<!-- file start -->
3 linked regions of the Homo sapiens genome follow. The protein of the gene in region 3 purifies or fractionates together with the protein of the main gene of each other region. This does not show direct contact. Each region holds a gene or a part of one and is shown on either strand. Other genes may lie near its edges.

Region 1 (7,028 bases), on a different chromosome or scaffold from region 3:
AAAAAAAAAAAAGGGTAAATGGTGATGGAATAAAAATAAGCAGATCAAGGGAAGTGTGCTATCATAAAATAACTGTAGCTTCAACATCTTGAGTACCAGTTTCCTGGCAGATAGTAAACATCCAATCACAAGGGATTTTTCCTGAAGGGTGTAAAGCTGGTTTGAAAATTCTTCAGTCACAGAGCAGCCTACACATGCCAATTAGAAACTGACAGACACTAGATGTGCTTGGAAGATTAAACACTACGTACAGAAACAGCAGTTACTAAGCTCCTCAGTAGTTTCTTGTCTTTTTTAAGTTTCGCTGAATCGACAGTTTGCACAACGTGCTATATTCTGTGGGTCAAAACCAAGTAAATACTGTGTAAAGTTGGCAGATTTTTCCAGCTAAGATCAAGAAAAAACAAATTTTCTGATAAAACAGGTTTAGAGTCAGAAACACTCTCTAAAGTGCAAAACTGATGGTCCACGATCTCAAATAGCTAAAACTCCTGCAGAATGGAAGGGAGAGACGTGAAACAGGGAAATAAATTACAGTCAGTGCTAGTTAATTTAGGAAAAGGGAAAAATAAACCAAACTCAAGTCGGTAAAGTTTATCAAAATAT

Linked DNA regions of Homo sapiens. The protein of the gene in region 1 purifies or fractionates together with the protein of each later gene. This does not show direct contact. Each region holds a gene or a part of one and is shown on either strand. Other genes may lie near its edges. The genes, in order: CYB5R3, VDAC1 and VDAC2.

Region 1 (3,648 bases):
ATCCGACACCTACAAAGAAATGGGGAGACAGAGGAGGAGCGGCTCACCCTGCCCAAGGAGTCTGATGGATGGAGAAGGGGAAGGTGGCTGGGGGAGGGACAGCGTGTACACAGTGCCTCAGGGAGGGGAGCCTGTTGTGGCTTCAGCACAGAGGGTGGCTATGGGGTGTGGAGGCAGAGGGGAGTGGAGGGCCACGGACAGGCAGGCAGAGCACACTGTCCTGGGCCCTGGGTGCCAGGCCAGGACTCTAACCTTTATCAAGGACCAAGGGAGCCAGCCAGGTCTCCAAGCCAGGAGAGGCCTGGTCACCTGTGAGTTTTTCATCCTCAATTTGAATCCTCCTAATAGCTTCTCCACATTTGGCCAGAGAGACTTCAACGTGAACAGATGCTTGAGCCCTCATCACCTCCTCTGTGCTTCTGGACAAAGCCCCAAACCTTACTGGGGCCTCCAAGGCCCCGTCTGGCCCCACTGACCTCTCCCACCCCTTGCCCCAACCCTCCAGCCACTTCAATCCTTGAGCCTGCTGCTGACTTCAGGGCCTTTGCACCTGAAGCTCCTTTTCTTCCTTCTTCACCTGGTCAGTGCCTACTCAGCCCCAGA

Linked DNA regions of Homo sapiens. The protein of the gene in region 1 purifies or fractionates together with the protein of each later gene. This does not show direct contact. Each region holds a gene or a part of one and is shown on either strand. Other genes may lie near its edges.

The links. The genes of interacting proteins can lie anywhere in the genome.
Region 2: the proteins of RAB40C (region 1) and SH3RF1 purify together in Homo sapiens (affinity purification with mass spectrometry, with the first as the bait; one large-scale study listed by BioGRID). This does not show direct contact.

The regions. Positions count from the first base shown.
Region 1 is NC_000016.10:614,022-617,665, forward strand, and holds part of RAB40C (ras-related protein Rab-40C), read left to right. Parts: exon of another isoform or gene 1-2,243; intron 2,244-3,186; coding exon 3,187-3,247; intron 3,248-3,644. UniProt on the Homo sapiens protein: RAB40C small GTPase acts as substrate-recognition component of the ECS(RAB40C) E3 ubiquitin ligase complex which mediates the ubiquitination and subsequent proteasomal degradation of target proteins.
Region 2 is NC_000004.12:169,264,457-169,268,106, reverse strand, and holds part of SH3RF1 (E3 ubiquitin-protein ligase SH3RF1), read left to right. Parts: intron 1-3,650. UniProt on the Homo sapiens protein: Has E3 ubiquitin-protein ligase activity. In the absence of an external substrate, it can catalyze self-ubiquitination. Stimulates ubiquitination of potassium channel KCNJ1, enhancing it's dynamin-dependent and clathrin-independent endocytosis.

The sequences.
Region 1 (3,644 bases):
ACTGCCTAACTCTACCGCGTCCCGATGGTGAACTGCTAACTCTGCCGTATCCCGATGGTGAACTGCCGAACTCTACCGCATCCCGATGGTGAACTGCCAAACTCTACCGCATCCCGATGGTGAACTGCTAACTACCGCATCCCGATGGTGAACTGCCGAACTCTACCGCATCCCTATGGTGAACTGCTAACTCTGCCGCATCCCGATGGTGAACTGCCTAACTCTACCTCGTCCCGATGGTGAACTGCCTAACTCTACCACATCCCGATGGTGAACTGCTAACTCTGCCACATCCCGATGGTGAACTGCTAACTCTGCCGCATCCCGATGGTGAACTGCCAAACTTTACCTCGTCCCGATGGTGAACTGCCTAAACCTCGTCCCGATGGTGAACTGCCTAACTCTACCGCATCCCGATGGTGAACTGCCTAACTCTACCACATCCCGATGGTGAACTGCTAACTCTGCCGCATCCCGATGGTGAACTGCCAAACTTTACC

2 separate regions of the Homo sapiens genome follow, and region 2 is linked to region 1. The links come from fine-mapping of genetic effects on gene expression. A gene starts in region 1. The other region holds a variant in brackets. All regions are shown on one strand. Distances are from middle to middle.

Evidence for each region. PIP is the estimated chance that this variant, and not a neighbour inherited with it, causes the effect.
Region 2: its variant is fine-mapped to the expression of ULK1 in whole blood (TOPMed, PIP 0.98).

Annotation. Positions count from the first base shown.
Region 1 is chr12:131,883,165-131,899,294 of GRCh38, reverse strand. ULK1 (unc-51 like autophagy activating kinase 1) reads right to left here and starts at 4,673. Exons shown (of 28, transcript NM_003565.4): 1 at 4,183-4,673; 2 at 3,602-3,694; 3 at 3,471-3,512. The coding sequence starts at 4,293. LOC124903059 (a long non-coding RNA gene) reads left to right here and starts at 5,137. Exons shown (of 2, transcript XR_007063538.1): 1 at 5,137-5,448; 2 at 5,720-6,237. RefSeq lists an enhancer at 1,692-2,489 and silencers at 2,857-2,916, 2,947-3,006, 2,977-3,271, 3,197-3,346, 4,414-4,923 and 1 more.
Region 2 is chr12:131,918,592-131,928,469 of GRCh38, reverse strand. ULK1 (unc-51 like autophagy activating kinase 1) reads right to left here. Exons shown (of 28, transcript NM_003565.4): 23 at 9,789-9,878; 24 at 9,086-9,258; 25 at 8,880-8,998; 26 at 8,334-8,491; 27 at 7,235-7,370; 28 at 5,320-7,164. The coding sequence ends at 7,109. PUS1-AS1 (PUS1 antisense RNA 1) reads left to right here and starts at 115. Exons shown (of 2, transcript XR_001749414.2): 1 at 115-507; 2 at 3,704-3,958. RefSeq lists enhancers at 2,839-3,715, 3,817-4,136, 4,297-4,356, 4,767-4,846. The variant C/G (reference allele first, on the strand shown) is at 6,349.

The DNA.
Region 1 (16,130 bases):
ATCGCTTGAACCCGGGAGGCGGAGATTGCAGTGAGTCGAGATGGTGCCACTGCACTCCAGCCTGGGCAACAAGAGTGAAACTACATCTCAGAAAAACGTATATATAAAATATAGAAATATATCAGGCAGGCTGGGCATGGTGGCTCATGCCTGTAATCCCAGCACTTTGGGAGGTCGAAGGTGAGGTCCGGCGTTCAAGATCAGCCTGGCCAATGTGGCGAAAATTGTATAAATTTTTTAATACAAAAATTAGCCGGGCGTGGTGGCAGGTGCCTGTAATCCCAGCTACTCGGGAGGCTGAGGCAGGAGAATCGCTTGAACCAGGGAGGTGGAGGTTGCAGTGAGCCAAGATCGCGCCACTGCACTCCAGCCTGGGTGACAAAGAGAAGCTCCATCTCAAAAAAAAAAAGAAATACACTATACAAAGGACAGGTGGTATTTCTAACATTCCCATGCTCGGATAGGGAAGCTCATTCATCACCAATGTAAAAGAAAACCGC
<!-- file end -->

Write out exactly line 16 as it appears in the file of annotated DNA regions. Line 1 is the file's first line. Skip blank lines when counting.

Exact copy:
2 separate regions of the Homo sapiens genome follow, and region 2 is linked to region 1. The links come from fine-mapping of genetic effects on gene expression. A gene starts in region 1. The other region holds a variant in brackets. All regions are shown on one strand. Distances are from middle to middle.